The FDA has long regulated the amount of arsenic in drinking water and juices. Specifically, it limits the amount of inorganic drinking water to 10 parts per billion (ppb). Juice has a higher arsenic limit at 23 ppb. The rationale for the limits was that people drink more water than juices.

In response to the study's findings the FDA released a written statement stating that it would look into collecting additional data, reports MSNBC. A spokesman for the Juice Products Association said that if the FDA changed its standards manufacturers would comply.

Does arsenic in your apple juice make it dangerous to drink? The FDA says it's still safe, despite the Consumer Reports study.

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Fast-food restaurants in San Francisco are now charging 10 cents for toys in response to the city's so-called "Happy Meal ban" -- a move that could start a nationwide trend.

Most McDonald's and Burger King restaurants in the city by the bay began charging the 10-cent fee Dec. 1.

That's the same day a new San Francisco law kicked in, prohibiting free toy giveaways with fast-food meals that don't meet certain nutritional standards, The San Francisco Chronicle reports.

Those standards specify less fat, salt, and sugar in fast-food meals, and require more fruits and vegetables.

The law's sponsor, Supervisor Eric Mar, said he hoped it would encourage fast-food chains to go healthier, especially in light of the growing childhood obesity problem nationwide.

Instead, Mar calls the 10-cent fee a "marketing ploy" -- an easy way to technically comply with the Happy Meal ban, without having to make-over unhealthy menus.

Fast-food companies say they won't fight San Francisco's new law. Local governments are generally allowed to enact laws like this under what's known as "police powers" -- the authority to impose reasonable restrictions on private rights to ensure the public's well-being.

Fast-food franchisees are trying to put a happy face on their new 10-cent toy fees. McDonald's will donate proceeds toward building a new Ronald McDonald House in the city, for families with sick children in the hospital. Burger King has not announced plans for its proceeds.

As other locales around the country look into similar laws, San Francisco's "Happy Meal ban" has spurred McDonald's to tweak its menus. All U.S. McDonald's are set to add apples to Happy Meals, and offer smaller french-fry servings, beginning in March.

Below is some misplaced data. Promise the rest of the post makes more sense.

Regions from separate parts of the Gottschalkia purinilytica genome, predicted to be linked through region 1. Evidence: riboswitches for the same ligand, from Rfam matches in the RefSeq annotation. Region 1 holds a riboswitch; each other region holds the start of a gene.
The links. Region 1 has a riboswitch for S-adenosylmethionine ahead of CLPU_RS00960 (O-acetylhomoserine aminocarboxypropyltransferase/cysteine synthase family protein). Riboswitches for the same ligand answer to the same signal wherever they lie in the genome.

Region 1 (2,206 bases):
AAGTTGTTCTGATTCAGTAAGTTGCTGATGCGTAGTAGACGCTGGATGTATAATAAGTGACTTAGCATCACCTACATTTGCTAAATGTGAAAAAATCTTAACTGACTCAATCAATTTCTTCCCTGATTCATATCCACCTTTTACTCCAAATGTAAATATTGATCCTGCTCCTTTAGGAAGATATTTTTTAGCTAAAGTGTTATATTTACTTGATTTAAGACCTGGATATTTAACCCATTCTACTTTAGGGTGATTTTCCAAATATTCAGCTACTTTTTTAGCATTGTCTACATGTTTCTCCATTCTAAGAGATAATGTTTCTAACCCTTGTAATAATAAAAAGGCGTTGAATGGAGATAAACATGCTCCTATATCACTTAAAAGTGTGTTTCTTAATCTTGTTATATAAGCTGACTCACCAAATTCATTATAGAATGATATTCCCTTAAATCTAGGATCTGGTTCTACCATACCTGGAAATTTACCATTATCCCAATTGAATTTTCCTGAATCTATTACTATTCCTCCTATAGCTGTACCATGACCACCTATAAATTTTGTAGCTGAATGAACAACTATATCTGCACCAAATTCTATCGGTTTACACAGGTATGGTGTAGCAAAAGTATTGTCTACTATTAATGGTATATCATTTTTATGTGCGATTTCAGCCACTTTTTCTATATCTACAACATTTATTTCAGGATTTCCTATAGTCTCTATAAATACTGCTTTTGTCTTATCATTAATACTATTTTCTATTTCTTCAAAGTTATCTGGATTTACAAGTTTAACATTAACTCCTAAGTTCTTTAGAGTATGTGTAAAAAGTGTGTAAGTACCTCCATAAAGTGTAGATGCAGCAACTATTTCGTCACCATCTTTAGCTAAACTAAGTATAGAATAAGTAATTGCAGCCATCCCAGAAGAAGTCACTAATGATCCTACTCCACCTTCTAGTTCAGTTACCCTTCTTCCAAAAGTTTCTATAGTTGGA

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U.S. Airways: No Refunds Means No Refunds

Airline refund policies--they have a tendency to apply at the most inopportune times.

One such instance involves Lynn McKain, a Maryland woman diagnosed with terminal breast cancer. McKain thought she had the disease beat in 2009, prompting her and her family to buy five roundtrip tickets to Belize. But just months before the big trip, Fox News reports that the cancer had returned, and in a more aggressive manner.

Armed with a doctor's note advising her to cancel the trip, McKain sought a $4,200 refund from U.S. Airways. They said no.

Lynn McKain had purchased non-refundable tickets. Under most airline refund policies, non-refundable tickets are simply non-refundable. Very few, if any, make exceptions for those who cannot fly due to illness.

However, a number of airlines, including U.S. Airways, will allow you to apply the value to a new ticket. Subject to a fee, of course. As McKain suggested to various news outlets, this option does her no good.

Such a policy is completely legal, and only in the very rare circumstance will an airline refund policy be void. So if you're spending a large sum of money on an airline ticket and other vacation necessities, consider protecting yourself with travel insurance.

For a relatively small sum, you can insure yourself against any unexpected cancellations. Policies will generally refund the cost of airfare, lodging, and any pre-planned activities. They may also provide medical insurance as an added bonus.

Don't let airline refund policies get in your way. Planning ahead will make a trip cancellation a little less painful.